They say habits die hard. But forming habits itself involves a great of mental and physical effort. How do you rewire your mind (and body) to stick a routine? Do goals help? Are leaderboards for real?
In this session, Shrayas Rajgopal shared his experience of how he became habituated to running, and how running helped him develop anchors in the last three months of the #lockdown.
Summary of the session: #
- Your sense of motivation has to be anchored into a purpose. Therefore, clarify why are you taking up a habit. Get your intention right.
- Start small. But repetition is at the heart of habit bulding. It is only when you repeat that your body and your mind starts recognizing the activity and adapts to repetition. Do it until your habit activity is second nature.
- Then modify/add a challenge, once the mind and body have adapted to the habit. Repeat. Small increments is what matter most. Repeat.
- Accountability - have an accountability partner to who you are responsible for reporting. It could be a coach, a partner or someone who is genuinely interested in your growth. But seek a non-judgmental partner.
- Keep it simple. Follow your actvity with your body’s feel. Don’t jazz up with devices and gadgets.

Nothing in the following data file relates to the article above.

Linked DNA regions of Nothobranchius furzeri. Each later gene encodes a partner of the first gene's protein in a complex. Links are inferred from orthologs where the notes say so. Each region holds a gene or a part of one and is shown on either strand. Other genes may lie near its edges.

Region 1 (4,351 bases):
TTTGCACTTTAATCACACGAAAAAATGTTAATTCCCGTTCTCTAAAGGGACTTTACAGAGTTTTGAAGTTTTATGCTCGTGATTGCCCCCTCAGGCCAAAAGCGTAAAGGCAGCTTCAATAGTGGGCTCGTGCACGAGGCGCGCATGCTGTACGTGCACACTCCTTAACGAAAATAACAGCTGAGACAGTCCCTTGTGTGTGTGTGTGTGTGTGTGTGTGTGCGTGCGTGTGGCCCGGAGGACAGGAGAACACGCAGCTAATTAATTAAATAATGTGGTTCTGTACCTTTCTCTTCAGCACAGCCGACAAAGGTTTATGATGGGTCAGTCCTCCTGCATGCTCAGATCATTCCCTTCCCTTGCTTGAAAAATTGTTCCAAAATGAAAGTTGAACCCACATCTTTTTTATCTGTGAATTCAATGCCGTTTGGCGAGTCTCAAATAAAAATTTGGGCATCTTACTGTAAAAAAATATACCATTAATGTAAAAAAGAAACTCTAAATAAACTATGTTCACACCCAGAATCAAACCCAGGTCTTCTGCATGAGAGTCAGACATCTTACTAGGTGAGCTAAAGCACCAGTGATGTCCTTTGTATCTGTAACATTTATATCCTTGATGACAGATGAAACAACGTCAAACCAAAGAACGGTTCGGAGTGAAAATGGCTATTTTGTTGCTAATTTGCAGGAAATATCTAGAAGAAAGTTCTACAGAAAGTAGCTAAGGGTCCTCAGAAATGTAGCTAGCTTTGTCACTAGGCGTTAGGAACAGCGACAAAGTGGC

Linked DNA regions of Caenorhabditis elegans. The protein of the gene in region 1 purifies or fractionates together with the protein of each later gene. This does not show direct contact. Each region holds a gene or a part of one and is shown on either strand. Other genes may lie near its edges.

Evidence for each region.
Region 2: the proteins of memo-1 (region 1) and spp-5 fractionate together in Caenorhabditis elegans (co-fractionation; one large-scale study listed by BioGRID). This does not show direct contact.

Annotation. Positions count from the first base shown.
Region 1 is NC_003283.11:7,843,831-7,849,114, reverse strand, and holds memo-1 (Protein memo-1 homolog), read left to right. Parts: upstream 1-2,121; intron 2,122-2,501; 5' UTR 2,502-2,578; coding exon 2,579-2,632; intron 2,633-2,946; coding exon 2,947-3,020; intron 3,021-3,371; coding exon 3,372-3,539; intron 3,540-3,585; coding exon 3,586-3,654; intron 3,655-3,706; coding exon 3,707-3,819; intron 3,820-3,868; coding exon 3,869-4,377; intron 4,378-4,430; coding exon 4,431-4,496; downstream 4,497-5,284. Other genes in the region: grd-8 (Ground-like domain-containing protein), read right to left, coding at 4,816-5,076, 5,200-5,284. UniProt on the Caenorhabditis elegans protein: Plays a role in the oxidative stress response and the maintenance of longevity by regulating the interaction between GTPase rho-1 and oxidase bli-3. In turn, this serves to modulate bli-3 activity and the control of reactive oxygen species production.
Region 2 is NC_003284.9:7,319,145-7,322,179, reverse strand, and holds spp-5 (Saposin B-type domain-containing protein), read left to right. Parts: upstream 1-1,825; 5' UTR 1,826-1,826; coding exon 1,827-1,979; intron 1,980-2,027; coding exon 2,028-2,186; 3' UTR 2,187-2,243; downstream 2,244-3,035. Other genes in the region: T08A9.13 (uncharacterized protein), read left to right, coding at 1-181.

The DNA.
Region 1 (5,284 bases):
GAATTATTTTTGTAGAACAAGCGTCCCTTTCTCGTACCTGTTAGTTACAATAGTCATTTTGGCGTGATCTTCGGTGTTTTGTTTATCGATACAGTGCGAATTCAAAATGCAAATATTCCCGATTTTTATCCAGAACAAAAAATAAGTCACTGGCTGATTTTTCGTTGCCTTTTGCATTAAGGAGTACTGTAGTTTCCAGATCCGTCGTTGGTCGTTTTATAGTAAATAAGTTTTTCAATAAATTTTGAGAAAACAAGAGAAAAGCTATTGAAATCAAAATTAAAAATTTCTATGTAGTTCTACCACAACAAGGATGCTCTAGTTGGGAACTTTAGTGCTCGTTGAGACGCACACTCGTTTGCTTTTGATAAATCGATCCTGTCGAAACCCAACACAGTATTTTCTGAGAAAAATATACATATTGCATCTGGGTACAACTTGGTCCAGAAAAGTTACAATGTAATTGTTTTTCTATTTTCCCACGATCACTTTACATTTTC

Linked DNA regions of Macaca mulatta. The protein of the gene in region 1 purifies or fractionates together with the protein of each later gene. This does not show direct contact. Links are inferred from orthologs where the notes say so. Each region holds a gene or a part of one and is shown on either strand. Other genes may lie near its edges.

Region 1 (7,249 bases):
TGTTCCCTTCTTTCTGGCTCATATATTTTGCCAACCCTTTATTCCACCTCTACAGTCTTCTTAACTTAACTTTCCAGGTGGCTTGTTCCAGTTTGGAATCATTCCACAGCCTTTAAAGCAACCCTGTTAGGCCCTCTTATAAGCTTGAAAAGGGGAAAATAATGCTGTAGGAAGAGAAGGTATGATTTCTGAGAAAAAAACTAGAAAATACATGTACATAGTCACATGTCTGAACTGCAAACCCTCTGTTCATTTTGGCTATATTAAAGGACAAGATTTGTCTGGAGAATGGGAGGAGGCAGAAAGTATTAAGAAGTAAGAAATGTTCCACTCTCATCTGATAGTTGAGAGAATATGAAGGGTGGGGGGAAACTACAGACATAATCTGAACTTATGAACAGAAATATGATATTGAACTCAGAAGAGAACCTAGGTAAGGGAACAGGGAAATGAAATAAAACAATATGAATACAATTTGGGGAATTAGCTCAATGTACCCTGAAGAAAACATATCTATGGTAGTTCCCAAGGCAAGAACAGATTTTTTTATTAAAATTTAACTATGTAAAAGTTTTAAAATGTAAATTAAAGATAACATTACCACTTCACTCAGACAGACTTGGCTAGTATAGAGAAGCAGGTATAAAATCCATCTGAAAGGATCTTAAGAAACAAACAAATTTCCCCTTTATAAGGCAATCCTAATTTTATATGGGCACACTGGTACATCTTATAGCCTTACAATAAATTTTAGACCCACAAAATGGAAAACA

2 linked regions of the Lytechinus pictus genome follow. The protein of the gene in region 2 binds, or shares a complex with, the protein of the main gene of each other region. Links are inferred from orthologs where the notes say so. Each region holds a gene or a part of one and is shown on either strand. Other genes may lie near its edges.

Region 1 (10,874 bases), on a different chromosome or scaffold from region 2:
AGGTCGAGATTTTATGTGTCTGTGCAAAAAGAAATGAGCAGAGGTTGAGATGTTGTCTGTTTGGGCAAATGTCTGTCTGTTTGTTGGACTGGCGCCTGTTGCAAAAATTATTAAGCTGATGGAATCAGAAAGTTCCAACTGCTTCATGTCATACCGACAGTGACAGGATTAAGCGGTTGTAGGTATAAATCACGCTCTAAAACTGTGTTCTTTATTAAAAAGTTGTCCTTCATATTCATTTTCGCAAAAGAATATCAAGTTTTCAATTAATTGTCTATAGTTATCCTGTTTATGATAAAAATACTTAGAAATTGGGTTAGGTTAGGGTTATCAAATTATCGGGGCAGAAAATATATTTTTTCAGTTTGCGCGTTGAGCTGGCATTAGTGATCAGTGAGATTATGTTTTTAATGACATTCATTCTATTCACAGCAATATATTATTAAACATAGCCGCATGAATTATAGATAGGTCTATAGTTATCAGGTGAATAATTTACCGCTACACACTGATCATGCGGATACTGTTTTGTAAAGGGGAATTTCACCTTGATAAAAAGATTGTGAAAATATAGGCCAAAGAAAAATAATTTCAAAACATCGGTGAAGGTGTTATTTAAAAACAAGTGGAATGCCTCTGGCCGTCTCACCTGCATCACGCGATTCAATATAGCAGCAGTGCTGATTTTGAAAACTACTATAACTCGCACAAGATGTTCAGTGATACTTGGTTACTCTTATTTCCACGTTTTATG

- Some days will be hard. But get up, show up and do the activity as per time. This is how your build habits (and also how you build communities).
- Take your habit slow. A high is temporary. Cadence and gradual adaptation is the magic.
- Some habits are a matter of mind. Don’t burn yourself out by overdoing.
- Pain is a good indicator of how your body is adapting to your habit. Pain is of two types: perceived pain and real pain. Perceived pain is illusions of pain that the mind creates. Actual pain is distress. Don’t mistake one for the other.
- The more you work, the more results you get. (Isn’t that remote work has ended up becoming?) This is a hard NO. Rest is mandatory to perform better.
- Sleep and rest help in building the physical and mental muscle of your habit. Add rest between your habit actvity.
- Perform ancillary activities that help you build the strength of your core habit actvity. Like strength training for running.
- All the good stuff happens when the pace is in place.
- When you are building the habit, sensitivity is everything.
- Start small. Everything that is initimidating, just cut that thing off.
- Focus on your habit. Distractions are everywhere.
- Put in the time. Don’t give in to excuses. You will thank yourself later when you don’t give in to excuses.
- Don’t push yourself more than you require.
- Play the long haul. Habits yield results when you focus on the long-term than the short-term.
Post questions that you’d like Shrayas to answer in the Comments section.